[Spellyans] gwiryoneth

Ray Chubb ray at spyrys.org
Thu Nov 18 08:48:14 GMT 2010

 From a user's point of view I consider final 'dh' to be simply ugly,  
therefore the more that this disfigurement of Cornish script can be  
avoided the better as far as I am concerned.

On 18 Du 2010, at 07:39, Michael Everson wrote:

>> From: Nicholas Williams
>>> Lhuyd writes guironeth twice. Guironeth cannot be ascribed to  
>>> contamination with Welsh. So guironeth is more likely to be  
>>> genuine than a form in -edh. The final segment was voiceless.
> On 18 Nov 2010, at 00:35, Daniel Prohaska wrote:
>> In your opinion Nicholas, because it happens to fit your theory of  
>> the phonological history of Cornish. But Lhuyd has other words with  
>> final <dh> in unstressed syllables.
> Yes, Dan. But you haven't addressed the argument, which has been  
> given several times already. We have an explanation for why Lhuyd  
> writes both -eth and -edh in some words. It is that he heard -eth  
> but sometimes wrote -edh because of what Nicholas has just called  
> "contamination" with his native language. He'd never have written - 
> eth if he'd been hearing -edh. It'd be -eth right through. The same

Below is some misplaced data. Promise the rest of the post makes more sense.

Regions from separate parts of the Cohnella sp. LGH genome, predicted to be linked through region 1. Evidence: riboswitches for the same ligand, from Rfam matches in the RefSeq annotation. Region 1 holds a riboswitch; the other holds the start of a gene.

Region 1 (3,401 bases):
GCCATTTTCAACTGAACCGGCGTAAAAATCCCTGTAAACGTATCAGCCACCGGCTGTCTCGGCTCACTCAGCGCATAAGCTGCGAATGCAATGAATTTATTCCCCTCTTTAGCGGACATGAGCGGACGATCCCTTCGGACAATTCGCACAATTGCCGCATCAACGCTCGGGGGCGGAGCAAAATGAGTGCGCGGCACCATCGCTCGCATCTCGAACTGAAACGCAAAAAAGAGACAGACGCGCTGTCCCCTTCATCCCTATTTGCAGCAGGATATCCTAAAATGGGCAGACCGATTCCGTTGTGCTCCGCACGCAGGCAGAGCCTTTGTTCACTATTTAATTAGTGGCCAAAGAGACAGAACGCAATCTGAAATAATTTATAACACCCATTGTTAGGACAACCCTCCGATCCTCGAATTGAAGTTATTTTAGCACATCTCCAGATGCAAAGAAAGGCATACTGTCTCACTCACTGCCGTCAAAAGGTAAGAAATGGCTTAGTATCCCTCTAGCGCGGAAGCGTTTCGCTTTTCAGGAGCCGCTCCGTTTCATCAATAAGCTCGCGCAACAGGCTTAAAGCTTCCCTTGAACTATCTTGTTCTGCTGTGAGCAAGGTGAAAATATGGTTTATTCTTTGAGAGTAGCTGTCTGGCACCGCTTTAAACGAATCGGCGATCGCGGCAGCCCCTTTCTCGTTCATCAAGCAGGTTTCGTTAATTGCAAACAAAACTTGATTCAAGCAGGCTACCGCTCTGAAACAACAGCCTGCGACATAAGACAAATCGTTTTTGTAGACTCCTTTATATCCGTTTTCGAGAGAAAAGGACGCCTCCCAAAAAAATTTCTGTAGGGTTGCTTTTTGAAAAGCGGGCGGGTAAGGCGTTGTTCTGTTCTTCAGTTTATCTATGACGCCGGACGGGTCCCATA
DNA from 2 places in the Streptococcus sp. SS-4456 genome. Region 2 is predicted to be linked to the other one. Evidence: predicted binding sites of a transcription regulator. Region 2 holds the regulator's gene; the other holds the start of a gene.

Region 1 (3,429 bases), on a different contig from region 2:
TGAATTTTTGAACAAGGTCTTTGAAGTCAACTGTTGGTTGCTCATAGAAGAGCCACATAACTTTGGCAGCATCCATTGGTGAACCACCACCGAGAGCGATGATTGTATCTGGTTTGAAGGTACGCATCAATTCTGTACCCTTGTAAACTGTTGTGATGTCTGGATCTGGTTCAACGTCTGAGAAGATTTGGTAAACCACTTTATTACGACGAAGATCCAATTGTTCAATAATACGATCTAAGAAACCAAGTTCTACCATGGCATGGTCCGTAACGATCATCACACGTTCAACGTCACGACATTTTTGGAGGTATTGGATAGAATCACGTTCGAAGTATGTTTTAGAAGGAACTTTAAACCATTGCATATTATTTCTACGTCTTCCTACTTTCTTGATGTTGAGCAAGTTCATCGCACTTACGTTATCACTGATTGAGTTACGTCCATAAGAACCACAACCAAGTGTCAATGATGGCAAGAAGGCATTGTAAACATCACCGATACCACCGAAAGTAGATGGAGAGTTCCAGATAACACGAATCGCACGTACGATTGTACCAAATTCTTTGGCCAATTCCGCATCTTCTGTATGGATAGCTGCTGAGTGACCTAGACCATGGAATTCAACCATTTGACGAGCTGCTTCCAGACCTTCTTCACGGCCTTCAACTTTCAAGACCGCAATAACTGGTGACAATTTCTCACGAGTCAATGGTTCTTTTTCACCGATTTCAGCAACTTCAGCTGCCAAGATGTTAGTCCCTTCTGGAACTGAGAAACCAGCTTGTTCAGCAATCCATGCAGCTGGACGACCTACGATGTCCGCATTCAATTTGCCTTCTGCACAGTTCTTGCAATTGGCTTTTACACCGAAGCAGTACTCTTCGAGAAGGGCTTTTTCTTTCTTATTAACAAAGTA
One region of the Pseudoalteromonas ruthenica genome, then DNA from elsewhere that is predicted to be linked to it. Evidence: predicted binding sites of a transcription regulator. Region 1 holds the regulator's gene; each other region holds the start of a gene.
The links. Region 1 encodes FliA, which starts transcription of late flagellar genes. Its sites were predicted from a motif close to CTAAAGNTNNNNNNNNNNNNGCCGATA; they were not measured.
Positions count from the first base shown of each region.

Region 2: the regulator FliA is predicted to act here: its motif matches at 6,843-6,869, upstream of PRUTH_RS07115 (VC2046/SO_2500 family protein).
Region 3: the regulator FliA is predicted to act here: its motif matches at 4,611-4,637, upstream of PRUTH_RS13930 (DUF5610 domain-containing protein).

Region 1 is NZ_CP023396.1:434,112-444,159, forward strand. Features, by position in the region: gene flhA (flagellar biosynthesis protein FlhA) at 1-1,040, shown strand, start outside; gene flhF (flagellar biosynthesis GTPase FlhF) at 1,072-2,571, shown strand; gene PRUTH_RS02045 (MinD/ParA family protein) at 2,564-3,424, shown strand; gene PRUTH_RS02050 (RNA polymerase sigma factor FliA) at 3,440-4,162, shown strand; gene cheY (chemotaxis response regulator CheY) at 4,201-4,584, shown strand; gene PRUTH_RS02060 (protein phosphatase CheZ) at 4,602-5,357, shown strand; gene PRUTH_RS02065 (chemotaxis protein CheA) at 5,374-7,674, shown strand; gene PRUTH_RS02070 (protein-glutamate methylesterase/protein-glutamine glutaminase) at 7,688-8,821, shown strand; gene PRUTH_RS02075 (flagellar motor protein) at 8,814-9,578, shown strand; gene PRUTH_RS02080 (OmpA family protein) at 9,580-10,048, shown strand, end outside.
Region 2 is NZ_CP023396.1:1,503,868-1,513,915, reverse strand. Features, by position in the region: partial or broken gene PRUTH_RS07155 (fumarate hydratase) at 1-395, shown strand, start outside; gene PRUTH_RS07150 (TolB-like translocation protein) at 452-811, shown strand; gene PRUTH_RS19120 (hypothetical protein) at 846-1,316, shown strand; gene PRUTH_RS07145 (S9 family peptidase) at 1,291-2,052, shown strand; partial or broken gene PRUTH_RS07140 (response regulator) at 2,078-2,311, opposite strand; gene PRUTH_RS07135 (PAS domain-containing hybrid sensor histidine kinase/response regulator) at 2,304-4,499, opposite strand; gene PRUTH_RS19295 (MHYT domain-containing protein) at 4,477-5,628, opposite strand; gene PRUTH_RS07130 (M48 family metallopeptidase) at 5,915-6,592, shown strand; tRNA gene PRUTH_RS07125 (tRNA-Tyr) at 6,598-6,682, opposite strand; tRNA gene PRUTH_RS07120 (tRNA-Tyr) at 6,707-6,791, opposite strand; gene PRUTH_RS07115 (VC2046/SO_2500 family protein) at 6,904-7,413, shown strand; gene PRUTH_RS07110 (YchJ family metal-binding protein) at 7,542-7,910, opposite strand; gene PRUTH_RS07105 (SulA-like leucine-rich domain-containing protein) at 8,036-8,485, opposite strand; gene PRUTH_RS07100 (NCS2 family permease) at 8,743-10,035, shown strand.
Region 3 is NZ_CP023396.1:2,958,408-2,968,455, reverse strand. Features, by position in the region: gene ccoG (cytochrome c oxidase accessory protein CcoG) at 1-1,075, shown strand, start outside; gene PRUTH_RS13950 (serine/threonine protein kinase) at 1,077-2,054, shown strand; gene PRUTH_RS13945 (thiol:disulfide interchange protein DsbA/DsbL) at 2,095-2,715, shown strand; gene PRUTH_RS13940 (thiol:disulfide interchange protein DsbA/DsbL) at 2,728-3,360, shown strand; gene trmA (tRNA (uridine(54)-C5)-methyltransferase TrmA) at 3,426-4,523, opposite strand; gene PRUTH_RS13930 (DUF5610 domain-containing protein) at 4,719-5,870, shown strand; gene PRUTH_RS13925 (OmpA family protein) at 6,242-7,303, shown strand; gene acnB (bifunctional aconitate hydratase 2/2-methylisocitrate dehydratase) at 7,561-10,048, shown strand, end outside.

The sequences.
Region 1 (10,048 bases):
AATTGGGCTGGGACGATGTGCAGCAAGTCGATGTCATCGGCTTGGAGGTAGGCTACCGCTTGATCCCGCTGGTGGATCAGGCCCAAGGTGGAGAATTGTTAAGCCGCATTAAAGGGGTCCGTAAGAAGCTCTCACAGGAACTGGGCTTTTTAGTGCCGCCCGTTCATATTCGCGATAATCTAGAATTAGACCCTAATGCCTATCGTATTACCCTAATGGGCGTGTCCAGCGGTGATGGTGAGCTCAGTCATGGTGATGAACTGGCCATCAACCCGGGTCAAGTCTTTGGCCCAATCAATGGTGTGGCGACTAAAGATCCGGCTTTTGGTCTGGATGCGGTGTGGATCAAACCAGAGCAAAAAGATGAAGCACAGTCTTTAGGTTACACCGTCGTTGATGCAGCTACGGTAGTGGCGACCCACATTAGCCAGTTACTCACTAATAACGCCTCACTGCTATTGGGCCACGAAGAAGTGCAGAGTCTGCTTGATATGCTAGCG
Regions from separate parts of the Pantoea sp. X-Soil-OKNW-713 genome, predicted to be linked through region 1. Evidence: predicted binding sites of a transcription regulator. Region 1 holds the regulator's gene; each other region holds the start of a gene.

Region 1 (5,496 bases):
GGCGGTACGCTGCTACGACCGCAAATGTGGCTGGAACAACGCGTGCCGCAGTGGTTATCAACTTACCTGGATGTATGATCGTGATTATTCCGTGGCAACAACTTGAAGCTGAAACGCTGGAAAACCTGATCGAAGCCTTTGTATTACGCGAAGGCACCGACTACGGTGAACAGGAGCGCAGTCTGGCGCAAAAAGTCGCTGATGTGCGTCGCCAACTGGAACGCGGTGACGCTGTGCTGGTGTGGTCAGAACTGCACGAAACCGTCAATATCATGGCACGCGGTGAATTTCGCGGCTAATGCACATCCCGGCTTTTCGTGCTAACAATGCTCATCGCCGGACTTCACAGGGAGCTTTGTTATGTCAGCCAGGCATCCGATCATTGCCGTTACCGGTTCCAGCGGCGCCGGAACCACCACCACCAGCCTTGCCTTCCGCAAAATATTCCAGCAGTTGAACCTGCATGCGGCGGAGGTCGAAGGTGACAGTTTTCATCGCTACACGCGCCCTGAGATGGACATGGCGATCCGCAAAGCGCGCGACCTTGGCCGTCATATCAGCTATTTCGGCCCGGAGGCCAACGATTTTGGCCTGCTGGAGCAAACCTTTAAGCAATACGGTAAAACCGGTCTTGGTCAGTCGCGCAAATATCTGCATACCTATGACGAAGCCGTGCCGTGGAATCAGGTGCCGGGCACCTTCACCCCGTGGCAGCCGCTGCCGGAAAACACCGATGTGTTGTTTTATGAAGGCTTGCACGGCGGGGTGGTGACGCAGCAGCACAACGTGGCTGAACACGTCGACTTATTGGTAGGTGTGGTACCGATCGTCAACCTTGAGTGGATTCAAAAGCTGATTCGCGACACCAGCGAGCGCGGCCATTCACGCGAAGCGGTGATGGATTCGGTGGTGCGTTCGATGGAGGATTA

> can be said for -ev. He couldn't have heard "genev" because the  
> forms by that time were "gene vy" and "genama" or "genam". The -ev  
> is most probably "contamination" with his native language.
> Moreover, we see that throughout the system of other consonants we  
> have devoicing in final unstressed position. By Occam's razor we  
> note that the simplest explanation is that (1) the interdental and  
> labiodental fricatives behaved just like the other consonants and  
> devoiced in unstressed final position and that (2) where Lhuyd gives  
> -eð and -ev it is on the basis of Welsh, particularly has he gives  
> them inconsistently as against -eθ.
> Our theory fits the evidence better than the theory that -eð and -ev  
> were operative and that somehow the -eθ in guironeth and other  
> words... erm.... Well, no, I don't think I've heard an explanation.
> In sum, since a decision has to be made as to whether to write -eth  
> or -edh, we prefer the former, because phonologically the  
> explanation is simpler, and because even allowing for doubt we know  
> that we are not making a mistake if we write -th as the texts do.
> This is not rash, and it is not unfounded in strong and sensible  
> reasoning.
> Michael Everson * http://www.evertype.com/
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Ray Chubb


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